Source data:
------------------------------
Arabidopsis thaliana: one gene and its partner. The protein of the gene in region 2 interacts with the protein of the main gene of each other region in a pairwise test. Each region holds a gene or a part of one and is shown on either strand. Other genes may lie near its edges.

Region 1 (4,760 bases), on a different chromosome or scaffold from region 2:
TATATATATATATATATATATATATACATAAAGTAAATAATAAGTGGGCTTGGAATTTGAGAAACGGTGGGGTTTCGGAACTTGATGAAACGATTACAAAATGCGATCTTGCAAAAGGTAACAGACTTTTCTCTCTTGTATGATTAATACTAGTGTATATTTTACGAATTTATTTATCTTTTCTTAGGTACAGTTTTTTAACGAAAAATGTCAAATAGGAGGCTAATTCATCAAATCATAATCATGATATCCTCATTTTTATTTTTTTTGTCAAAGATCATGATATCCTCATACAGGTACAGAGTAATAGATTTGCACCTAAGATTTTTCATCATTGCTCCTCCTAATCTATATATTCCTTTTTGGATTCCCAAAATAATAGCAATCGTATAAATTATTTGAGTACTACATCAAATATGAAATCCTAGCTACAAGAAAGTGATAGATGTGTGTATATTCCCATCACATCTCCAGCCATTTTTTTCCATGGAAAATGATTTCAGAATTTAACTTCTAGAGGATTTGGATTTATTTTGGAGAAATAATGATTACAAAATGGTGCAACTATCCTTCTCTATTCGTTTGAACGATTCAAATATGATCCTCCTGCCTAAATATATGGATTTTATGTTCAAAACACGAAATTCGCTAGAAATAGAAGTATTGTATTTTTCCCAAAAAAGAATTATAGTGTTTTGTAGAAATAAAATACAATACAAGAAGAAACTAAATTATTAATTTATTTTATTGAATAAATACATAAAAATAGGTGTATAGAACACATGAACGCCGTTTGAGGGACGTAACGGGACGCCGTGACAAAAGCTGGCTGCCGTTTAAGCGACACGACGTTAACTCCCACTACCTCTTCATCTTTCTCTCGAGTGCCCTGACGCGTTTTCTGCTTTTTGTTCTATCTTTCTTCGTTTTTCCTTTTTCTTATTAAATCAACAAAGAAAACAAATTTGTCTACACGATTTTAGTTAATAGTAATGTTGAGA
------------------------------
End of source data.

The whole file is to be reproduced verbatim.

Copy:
Arabidopsis thaliana: one gene and its partner. The protein of the gene in region 2 interacts with the protein of the main gene of each other region in a pairwise test. Each region holds a gene or a part of one and is shown on either strand. Other genes may lie near its edges.

Region 1 (4,760 bases), on a different chromosome or scaffold from region 2:
TATATATATATATATATATATATATACATAAAGTAAATAATAAGTGGGCTTGGAATTTGAGAAACGGTGGGGTTTCGGAACTTGATGAAACGATTACAAAATGCGATCTTGCAAAAGGTAACAGACTTTTCTCTCTTGTATGATTAATACTAGTGTATATTTTACGAATTTATTTATCTTTTCTTAGGTACAGTTTTTTAACGAAAAATGTCAAATAGGAGGCTAATTCATCAAATCATAATCATGATATCCTCATTTTTATTTTTTTTGTCAAAGATCATGATATCCTCATACAGGTACAGAGTAATAGATTTGCACCTAAGATTTTTCATCATTGCTCCTCCTAATCTATATATTCCTTTTTGGATTCCCAAAATAATAGCAATCGTATAAATTATTTGAGTACTACATCAAATATGAAATCCTAGCTACAAGAAAGTGATAGATGTGTGTATATTCCCATCACATCTCCAGCCATTTTTTTCCATGGAAAATGATTTCAGAATTTAACTTCTAGAGGATTTGGATTTATTTTGGAGAAATAATGATTACAAAATGGTGCAACTATCCTTCTCTATTCGTTTGAACGATTCAAATATGATCCTCCTGCCTAAATATATGGATTTTATGTTCAAAACACGAAATTCGCTAGAAATAGAAGTATTGTATTTTTCCCAAAAAAGAATTATAGTGTTTTGTAGAAATAAAATACAATACAAGAAGAAACTAAATTATTAATTTATTTTATTGAATAAATACATAAAAATAGGTGTATAGAACACATGAACGCCGTTTGAGGGACGTAACGGGACGCCGTGACAAAAGCTGGCTGCCGTTTAAGCGACACGACGTTAACTCCCACTACCTCTTCATCTTTCTCTCGAGTGCCCTGACGCGTTTTCTGCTTTTTGTTCTATCTTTCTTCGTTTTTCCTTTTTCTTATTAAATCAACAAAGAAAACAAATTTGTCTACACGATTTTAGTTAATAGTAATGTTGAGA